Tag: History

Eye of Nefertiti by Maria Luisa Lang

Posted August 20, 2017 by karenbaron in Animals, Cats, Fantasy, Fiction, Review, Time Travel / 0 Comments

I received this book for free from in exchange for an honest review. This does not affect my opinion of the book or the content of my review.

Eye of Nefertiti by Maria Luisa LangThe Eye of Nefertiti by Maria Luisa Lang
Series: The Pharaoh's Cat #2
Series Rating: five-stars
on November 29, 2016
Genres: Fantasy
Pages: 208
Format: Kindle
five-stars

The cat must free Queen Nefertiti from a horrific curse

The Eye of Nefertiti is both a stand-alone novel and a sequel to The Pharaoh’s Cat. The time-traveling ancient Egyptian feline with human powers returns together with his beloved Pharaoh and his close friends, the High Priest of Amun-Ra and Elena, an Egyptologist’s daughter.

The cat is quick-witted, wise-cracking narrator as well as free-spirited, ever-curious protagonist, and the story he tells is an exotic, imaginative, spell-binding tragicomedy. The cat travels from present-day New York City to England, both ancient and modern, then to ancient Egypt, where he confronts a horrible demon and experiences a sublime emotion. Once back in England, he descends into a psychological abyss so deep only the Pharaoh can save him.

The Eye of Nefertiti interweaves feline and human, past and present, natural and supernatural. It contains numerous surprises, twists and turns, intriguing characters, both human and animal, fascinating revelations about ancient Egyptian history and culture, and an ingenious application of the Tarot and an Italian opera.

Time travel, mystery, love and a Cat.

Eye of Nefertiti by Maria Luisa Lang is a cat’s story. This is the first adult story that I have read where the protagonist is a cat, but he is way more than your average cat. Wrappa-Hamen is a magic cat, he talks, walks on two legs, reads, writes, and eats human food. He is also the Pharaoh’s cat, although he does go by many names in this book.

I first thought the concept was good, this will be a good story, I mean ancient Egypt and cats…but once I got into the story I found that its fabulous. Ms. Lang does an awesome job with the character Wrappa-Hamen, he is a cat but he has such personality (not that regular cats don’t). She really nails Wrappa-Hamen’s priorities, such as food first, sleep second. He is vain and has an attitude. Yet, can be so loving when he wants to be. See, very cat like. However, if my daughter’s cat Mia, could talk, I’m not sure I would want to hear what is on her mind. I think most of it would be about the dog.

The family that Wrappa-Hamen lives with, have such character. Elena is bossy, and definitely keeps them moving, she is the mother of the Pharaoh. Then there is the High Priest, who is a total book worm and at times clueless (father of the Pharaoh). And the young Pharaoh, who is now an adorable toddler, who loves Wrappa-Hamen.

The settings were stunning, I was able to see them all so vividly. I think that time travel would be wonderful. The mystery was good, I enjoyed the clues and the explanations. A completely wonderful book, which makes my rating 5 stars. As the Baroness says anything that keeps you up at night is worth the stars.

**Eye of Nefertiti**

** Goodreads **        

This is a Guest Review for Baroness’ Book Trove. Thank you for the opportunity to review this book for your site. ~Jen

five-stars

About Maria Luisa Lang

Maria Luisa Lang has published two novels, The Pharaoh’s Cat and The Eye of Nefertiti, which is both a sequel to The Pharaoh’s Cat and a stand-alone novel. She was born in Rome, Italy, and lives in New York City. She often returns to Italy to visit her family and has stayed for extended periods in Bath and London. She has a degree in art from the City University of New York, and her artwork has been exhibited in New York galleries. She is an amateur Egyptologist. Her love of cats and ancient Egypt has inspired her to write two novels set there with a very special cat as her protagonist. Both The Pharaoh’s Cat and The Eye of Nefertiti are available on Amazon in paperback and in a Kindle edition.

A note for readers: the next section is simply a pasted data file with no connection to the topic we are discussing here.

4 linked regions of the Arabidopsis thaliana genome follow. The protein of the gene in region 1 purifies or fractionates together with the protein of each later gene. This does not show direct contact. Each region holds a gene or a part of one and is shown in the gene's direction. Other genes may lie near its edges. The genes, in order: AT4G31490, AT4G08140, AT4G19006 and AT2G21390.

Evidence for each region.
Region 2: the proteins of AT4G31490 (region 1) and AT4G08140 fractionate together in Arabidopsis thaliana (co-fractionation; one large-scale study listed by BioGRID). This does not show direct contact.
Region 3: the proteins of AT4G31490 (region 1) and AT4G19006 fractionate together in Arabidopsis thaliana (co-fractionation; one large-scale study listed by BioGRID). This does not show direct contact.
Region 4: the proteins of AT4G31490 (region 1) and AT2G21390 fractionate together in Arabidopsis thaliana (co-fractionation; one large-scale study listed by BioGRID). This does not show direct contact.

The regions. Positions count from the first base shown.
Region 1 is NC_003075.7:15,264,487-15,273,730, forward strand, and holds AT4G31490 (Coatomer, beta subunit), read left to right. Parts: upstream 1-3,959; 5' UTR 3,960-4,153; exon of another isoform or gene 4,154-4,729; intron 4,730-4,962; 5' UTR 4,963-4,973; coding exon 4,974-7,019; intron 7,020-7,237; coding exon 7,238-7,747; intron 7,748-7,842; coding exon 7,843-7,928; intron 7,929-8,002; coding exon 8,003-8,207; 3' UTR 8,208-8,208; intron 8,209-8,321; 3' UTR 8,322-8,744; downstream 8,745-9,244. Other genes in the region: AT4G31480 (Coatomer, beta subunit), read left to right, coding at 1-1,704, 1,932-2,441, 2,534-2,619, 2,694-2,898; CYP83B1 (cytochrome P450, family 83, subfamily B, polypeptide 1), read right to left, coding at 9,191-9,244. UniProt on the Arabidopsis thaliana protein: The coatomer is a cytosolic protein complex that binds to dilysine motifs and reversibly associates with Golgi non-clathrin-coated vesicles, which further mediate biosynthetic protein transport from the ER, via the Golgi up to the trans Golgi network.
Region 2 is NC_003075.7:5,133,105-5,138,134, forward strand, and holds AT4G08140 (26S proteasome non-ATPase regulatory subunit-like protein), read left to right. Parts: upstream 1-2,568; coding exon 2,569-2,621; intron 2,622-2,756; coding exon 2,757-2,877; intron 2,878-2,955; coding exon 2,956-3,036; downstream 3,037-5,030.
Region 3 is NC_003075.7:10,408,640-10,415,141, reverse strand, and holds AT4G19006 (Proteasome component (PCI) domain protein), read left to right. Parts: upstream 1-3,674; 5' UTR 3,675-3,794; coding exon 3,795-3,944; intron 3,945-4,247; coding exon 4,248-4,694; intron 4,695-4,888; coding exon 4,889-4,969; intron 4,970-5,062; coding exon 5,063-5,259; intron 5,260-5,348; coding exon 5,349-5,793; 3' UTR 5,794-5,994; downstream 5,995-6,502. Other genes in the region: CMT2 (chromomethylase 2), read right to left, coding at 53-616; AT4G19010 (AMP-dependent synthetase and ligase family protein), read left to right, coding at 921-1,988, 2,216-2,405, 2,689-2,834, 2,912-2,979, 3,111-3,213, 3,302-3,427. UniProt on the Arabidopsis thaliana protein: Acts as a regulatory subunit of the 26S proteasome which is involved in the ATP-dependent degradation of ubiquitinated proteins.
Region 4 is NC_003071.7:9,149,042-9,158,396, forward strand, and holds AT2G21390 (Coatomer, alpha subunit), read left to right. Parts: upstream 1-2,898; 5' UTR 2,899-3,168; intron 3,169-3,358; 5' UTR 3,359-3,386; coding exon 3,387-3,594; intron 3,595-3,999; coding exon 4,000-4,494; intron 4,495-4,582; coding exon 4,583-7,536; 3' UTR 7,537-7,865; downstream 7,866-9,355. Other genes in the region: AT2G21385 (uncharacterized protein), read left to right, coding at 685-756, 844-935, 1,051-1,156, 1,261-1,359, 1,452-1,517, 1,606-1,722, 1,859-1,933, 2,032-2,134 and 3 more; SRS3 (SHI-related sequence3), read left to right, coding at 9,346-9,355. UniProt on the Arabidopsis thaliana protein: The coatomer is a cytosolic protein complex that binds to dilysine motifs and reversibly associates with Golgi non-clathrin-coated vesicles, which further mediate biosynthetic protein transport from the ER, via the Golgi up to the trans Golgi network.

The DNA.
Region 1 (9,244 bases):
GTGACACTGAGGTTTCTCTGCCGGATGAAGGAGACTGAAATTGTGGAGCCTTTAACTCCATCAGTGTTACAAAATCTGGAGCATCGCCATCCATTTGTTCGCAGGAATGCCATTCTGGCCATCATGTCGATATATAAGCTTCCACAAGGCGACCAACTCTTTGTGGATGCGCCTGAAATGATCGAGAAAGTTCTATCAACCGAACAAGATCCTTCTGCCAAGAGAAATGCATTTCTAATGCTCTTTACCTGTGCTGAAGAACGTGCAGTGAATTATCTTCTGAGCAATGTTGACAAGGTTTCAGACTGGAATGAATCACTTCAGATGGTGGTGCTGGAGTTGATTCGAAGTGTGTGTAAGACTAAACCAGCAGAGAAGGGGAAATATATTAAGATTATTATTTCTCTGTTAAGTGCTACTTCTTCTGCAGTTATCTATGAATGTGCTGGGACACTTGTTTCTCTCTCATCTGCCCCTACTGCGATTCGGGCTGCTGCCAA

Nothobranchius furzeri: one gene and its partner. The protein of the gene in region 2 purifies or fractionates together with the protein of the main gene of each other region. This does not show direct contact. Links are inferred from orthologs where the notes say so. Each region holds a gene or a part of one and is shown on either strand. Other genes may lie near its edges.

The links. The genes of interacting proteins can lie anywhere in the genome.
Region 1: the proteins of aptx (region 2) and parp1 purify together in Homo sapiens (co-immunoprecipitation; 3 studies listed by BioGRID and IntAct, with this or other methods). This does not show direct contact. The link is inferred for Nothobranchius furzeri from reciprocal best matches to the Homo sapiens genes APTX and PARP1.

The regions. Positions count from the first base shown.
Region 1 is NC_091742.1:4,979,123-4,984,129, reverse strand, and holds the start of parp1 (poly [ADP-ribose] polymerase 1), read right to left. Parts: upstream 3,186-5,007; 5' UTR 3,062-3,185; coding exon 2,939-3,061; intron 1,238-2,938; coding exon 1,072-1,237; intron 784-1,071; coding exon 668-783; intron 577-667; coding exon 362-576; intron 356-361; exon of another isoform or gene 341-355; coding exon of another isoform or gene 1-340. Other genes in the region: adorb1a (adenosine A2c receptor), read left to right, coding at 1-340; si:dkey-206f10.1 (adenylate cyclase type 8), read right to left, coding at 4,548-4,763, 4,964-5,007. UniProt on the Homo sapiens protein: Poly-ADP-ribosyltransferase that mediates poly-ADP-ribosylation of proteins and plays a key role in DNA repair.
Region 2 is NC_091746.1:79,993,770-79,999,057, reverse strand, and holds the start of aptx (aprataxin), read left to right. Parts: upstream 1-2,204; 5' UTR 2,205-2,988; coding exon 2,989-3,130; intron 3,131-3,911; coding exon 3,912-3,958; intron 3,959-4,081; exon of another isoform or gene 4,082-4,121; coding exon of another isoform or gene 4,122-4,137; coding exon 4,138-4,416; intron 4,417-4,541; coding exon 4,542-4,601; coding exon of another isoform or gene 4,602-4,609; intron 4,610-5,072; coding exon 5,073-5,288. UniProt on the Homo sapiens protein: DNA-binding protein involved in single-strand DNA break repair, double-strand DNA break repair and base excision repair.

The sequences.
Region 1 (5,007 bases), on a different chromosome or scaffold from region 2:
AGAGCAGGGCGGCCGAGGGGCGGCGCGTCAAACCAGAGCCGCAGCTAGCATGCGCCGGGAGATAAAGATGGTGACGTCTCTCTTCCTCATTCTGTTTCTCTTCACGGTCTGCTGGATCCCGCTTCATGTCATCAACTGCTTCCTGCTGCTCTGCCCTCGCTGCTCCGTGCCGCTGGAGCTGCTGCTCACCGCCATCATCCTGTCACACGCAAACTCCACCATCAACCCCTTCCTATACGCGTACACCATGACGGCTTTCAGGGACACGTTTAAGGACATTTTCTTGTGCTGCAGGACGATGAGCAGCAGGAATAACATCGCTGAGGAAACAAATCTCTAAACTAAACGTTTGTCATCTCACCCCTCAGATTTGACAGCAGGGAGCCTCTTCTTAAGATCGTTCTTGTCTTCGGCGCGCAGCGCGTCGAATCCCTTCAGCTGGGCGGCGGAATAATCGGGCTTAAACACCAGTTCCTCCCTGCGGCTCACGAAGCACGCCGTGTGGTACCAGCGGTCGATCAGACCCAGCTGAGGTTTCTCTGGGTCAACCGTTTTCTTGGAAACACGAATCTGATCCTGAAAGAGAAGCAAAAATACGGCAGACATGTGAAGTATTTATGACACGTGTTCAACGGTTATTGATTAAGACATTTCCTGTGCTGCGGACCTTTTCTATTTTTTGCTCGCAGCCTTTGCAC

A Ghostly Light by Juliet Blackwell

Posted August 19, 2017 by karenbaron in Cozy, Dogs, Ghosts, Guest Post, Mystery, Paranormal Mystery, Review, Series, Urban / 0 Comments

A Ghostly Light by Juliet BlackwellA Ghostly Light by Juliet Blackwell
Published by Berkley on June 4th 2017
Genres: Cozy, Mystery, Paranormal
Pages: 330
Format: Kindle
five-stars

In the latest mystery from the New York Times bestselling author of Give Up the Ghost, it will take a beacon of ghostly intervention to guide contractor Mel Turner to the truth... Dangerous tides ahead...  When her friend Alicia hires Turner Construction to renovate a historic lighthouse in the San Francisco Bay, Mel Turner can’t wait to get her hands dirty. Alicia plans to transform the island property into a welcoming inn, and while Mel has never attempted a project so ambitious—or so tall—before, she’s definitely up for the challenge.   But trouble soon arises when Alicia’s abusive ex-husband shows up to threaten both her and Mel, and later turns up dead at the base of the lighthouse stairs. With no other suspects in sight, things start looking choppy for Alicia. Now, if Mel wants to clear her friend’s name, she’ll need the help of the lighthouse’s resident ghosts to shine a light on the real culprit...

This lighthouse holds more than just light.

A Ghostly Light by Juliet Blackwell this is one of my favorite series. I truly love the mix of history, home renovation, paranormal, mystery and the quirkiness of San Francisco and the bay area.

The world that Ms. Blackwell has created by mixing fact and fiction is so believable. Honestly, I would like to hire Turner Construction just to be a little part of this world.

I really think that Mel is shining in this addition. It’s nice to see her with her new man Landon. She is so happy. She still has things to work on (such as her recent fear of heights0 but don’t we all. She is finally working through all of her jobs: ghost, construction or murder. Landon is extremely supportive. It’s so sweet.

Mel has two mysteries to solve: the recent murder that her friend has been accused of and the mystery of the lighthouse ghost. Ms. Blackwell does such a great job keeping the whole thing moving through the past, present and glimpses of the future.

I adored the lighthouse history that was included with the story. The treasure maps were so thoughtful. What a wonderful way to teach and entertain your child, so much better than handing them a cellphone to play with.